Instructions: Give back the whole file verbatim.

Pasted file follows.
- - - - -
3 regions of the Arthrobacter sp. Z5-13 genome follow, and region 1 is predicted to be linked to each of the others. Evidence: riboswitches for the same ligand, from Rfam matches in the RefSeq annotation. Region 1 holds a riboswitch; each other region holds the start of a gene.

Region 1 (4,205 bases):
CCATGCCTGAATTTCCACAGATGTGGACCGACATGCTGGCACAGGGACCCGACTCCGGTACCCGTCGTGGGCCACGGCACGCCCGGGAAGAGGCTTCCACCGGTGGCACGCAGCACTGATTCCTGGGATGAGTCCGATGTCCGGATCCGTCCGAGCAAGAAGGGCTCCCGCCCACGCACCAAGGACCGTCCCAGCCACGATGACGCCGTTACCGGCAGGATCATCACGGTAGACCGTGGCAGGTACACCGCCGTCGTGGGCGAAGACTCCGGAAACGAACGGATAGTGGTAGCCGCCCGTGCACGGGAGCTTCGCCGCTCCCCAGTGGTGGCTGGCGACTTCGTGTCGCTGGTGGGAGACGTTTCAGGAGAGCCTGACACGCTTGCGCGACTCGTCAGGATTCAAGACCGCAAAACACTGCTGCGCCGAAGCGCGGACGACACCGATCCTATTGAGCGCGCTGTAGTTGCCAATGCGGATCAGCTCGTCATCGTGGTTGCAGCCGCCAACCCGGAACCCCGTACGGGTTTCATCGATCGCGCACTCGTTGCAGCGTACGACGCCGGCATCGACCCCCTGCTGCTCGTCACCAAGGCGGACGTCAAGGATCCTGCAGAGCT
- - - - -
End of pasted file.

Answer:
3 regions of the Arthrobacter sp. Z5-13 genome follow, and region 1 is predicted to be linked to each of the others. Evidence: riboswitches for the same ligand, from Rfam matches in the RefSeq annotation. Region 1 holds a riboswitch; each other region holds the start of a gene.

Region 1 (4,205 bases):
CCATGCCTGAATTTCCACAGATGTGGACCGACATGCTGGCACAGGGACCCGACTCCGGTACCCGTCGTGGGCCACGGCACGCCCGGGAAGAGGCTTCCACCGGTGGCACGCAGCACTGATTCCTGGGATGAGTCCGATGTCCGGATCCGTCCGAGCAAGAAGGGCTCCCGCCCACGCACCAAGGACCGTCCCAGCCACGATGACGCCGTTACCGGCAGGATCATCACGGTAGACCGTGGCAGGTACACCGCCGTCGTGGGCGAAGACTCCGGAAACGAACGGATAGTGGTAGCCGCCCGTGCACGGGAGCTTCGCCGCTCCCCAGTGGTGGCTGGCGACTTCGTGTCGCTGGTGGGAGACGTTTCAGGAGAGCCTGACACGCTTGCGCGACTCGTCAGGATTCAAGACCGCAAAACACTGCTGCGCCGAAGCGCGGACGACACCGATCCTATTGAGCGCGCTGTAGTTGCCAATGCGGATCAGCTCGTCATCGTGGTTGCAGCCGCCAACCCGGAACCCCGTACGGGTTTCATCGATCGCGCACTCGTTGCAGCGTACGACGCCGGCATCGACCCCCTGCTGCTCGTCACCAAGGCGGACGTCAAGGATCCTGCAGAGCT